A while ago I was planning to make a binding for the PCRS regular
expression library (see below), but I haven't gotten around to working
out how to do bindings. Instead, I've written the following snippet of
// Regular expression substitutions, with wild cards.
// usage example: "wombats are cuddly" rSubstitute
// ==> "bat-woms are cuddly"
regexCache := Map clone
Buffer rSubstitute := method (findRegex, substituteRegex,
r := regexCache atIfAbsentPut (findRegex, Regex clone setPattern
(findRegex)) // cache compiled regular expressions, for speed
r setString (self asString)
regexMap := Map clone
maxSubstitutionTerms := (substituteRegex length / 3 + 1 roundUp) // a
safe upper bound on the number of substitution terms, each of which
takes 3 chars to specify ("\\1" etc.)
r allMatches foreach (i, v,
if (v type != "List") then (v := list (v))
for (n, maxSubstitutionTerms, 0,
groupN := v at (n)
regexMap atPut ("\\" .. n asString, groupN or "")
self := self replace (v at (0), substituteRegex replaceMap (regexMap))
Worth putting in the distribution?
From: Jason Grossman <Jason.Grossman@...
Date: 16 September 2004 8:19:15 EDT
Subject: [Io] yet more on regexp libraries
Aha. This looks about perfect: http://www.oesterhelt.org/pcrs
modestly numbered version 0.03, but the web site says it's stable ...
and since it's based on PCRE, that claim doesn't seem too unreasonable.
Another thought I had along the way was that it might not be too
ridiculous to bind in the whole of sed! There's a stable version of
sed in less than 100kb at http://www.catb.org/~esr/sed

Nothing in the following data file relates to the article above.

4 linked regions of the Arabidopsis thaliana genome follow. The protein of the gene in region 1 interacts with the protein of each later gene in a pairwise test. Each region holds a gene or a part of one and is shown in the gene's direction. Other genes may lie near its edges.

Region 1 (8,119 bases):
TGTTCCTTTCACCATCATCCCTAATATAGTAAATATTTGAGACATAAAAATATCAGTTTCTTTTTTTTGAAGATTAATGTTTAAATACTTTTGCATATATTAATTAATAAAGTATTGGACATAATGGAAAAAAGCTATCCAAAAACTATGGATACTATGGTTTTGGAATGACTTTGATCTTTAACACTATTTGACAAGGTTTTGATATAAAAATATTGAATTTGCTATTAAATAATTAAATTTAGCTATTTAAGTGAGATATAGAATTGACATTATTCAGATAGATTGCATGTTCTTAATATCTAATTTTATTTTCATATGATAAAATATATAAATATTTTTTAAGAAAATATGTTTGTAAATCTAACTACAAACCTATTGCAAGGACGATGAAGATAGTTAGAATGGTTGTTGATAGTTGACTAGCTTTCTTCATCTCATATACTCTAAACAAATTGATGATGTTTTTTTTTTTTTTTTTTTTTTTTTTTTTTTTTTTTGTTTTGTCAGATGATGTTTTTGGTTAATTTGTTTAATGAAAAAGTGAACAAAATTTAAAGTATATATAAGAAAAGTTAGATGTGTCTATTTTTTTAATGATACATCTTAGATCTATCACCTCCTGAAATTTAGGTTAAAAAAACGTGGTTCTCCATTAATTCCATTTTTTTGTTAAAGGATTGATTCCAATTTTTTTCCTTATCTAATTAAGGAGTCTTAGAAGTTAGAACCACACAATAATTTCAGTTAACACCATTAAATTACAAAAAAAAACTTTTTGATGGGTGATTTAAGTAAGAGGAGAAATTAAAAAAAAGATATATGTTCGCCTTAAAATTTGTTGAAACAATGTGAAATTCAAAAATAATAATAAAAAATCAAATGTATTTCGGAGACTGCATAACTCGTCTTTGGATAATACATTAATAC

. But PCRS
would probably make for a much neater API.
This might really help to capture part of the perl market - especially
people who are currently tossing up between perl, ruby and python.
From the PCRE docs:
PCRS is a small library, written as a supplement to the PCRE library,
that implements regex based substitution with the syntax and semantics
of Perl's s/// operator. ...
The function pcrs_compile() is called to compile a
pcrs_job from a pattern, substitute and options string.
The resulting pcrs_job structure is dynamically allocated
and it is the caller's responsibility to call
pcrs_free_job() when it's no longer needed.
pcrs_compile_command() is a convenience wrapper function
that parses a Perl command of the form s/pattern/substi-
tute/[options] into its components and then calls
pcrs_compile(). As in Perl, you are not bound to the '/'
character: Whatever follows the 's' will be used as the
delimiter. Patterns or substitutes that contain the delim-
iter need to quote it: s/th\/is/th\/at/ will replace th/is
by th/at and can be written more simply as s|th/is|th/at|.
pattern, substitute, options and command must be zero-ter-
minated C strings. substitute and options may be NULL, in
which case they are treated like the empty string.
Return value and diagnostics
On success, both functions return a pointer to the com-
piled job. On failure, NULL is returned. In that case,
the pcrs error code is written to *err.